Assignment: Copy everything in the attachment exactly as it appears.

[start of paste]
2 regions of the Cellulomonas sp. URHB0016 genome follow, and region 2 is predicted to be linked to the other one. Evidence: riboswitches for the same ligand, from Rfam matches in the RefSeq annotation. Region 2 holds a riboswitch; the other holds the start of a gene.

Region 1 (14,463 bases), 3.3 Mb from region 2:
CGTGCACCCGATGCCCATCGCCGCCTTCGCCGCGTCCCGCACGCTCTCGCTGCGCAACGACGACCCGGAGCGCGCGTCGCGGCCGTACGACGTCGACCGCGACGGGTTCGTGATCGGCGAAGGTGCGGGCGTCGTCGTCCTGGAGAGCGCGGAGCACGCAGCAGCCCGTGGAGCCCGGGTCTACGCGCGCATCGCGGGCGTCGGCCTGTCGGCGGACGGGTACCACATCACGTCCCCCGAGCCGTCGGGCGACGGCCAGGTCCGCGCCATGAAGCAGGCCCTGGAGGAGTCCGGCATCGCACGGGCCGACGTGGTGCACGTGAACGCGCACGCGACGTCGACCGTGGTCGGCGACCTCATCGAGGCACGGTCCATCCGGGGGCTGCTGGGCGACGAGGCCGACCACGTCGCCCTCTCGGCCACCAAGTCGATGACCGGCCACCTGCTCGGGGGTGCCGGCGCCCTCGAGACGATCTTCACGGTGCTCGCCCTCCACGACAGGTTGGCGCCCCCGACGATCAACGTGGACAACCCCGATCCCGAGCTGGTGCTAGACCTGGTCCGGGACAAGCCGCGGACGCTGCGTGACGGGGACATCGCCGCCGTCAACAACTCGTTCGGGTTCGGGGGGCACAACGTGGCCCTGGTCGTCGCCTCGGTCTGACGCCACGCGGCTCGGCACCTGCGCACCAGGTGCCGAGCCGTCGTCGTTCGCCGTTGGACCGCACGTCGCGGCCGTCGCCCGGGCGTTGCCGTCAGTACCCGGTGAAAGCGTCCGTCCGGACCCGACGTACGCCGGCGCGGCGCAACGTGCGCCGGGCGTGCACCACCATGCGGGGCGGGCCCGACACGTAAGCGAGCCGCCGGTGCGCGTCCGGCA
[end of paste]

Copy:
2 regions of the Cellulomonas sp. URHB0016 genome follow, and region 2 is predicted to be linked to the other one. Evidence: riboswitches for the same ligand, from Rfam matches in the RefSeq annotation. Region 2 holds a riboswitch; the other holds the start of a gene.

Region 1 (14,463 bases), 3.3 Mb from region 2:
CGTGCACCCGATGCCCATCGCCGCCTTCGCCGCGTCCCGCACGCTCTCGCTGCGCAACGACGACCCGGAGCGCGCGTCGCGGCCGTACGACGTCGACCGCGACGGGTTCGTGATCGGCGAAGGTGCGGGCGTCGTCGTCCTGGAGAGCGCGGAGCACGCAGCAGCCCGTGGAGCCCGGGTCTACGCGCGCATCGCGGGCGTCGGCCTGTCGGCGGACGGGTACCACATCACGTCCCCCGAGCCGTCGGGCGACGGCCAGGTCCGCGCCATGAAGCAGGCCCTGGAGGAGTCCGGCATCGCACGGGCCGACGTGGTGCACGTGAACGCGCACGCGACGTCGACCGTGGTCGGCGACCTCATCGAGGCACGGTCCATCCGGGGGCTGCTGGGCGACGAGGCCGACCACGTCGCCCTCTCGGCCACCAAGTCGATGACCGGCCACCTGCTCGGGGGTGCCGGCGCCCTCGAGACGATCTTCACGGTGCTCGCCCTCCACGACAGGTTGGCGCCCCCGACGATCAACGTGGACAACCCCGATCCCGAGCTGGTGCTAGACCTGGTCCGGGACAAGCCGCGGACGCTGCGTGACGGGGACATCGCCGCCGTCAACAACTCGTTCGGGTTCGGGGGGCACAACGTGGCCCTGGTCGTCGCCTCGGTCTGACGCCACGCGGCTCGGCACCTGCGCACCAGGTGCCGAGCCGTCGTCGTTCGCCGTTGGACCGCACGTCGCGGCCGTCGCCCGGGCGTTGCCGTCAGTACCCGGTGAAAGCGTCCGTCCGGACCCGACGTACGCCGGCGCGGCGCAACGTGCGCCGGGCGTGCACCACCATGCGGGGCGGGCCCGACACGTAAGCGAGCCGCCGGTGCGCGTCCGGCA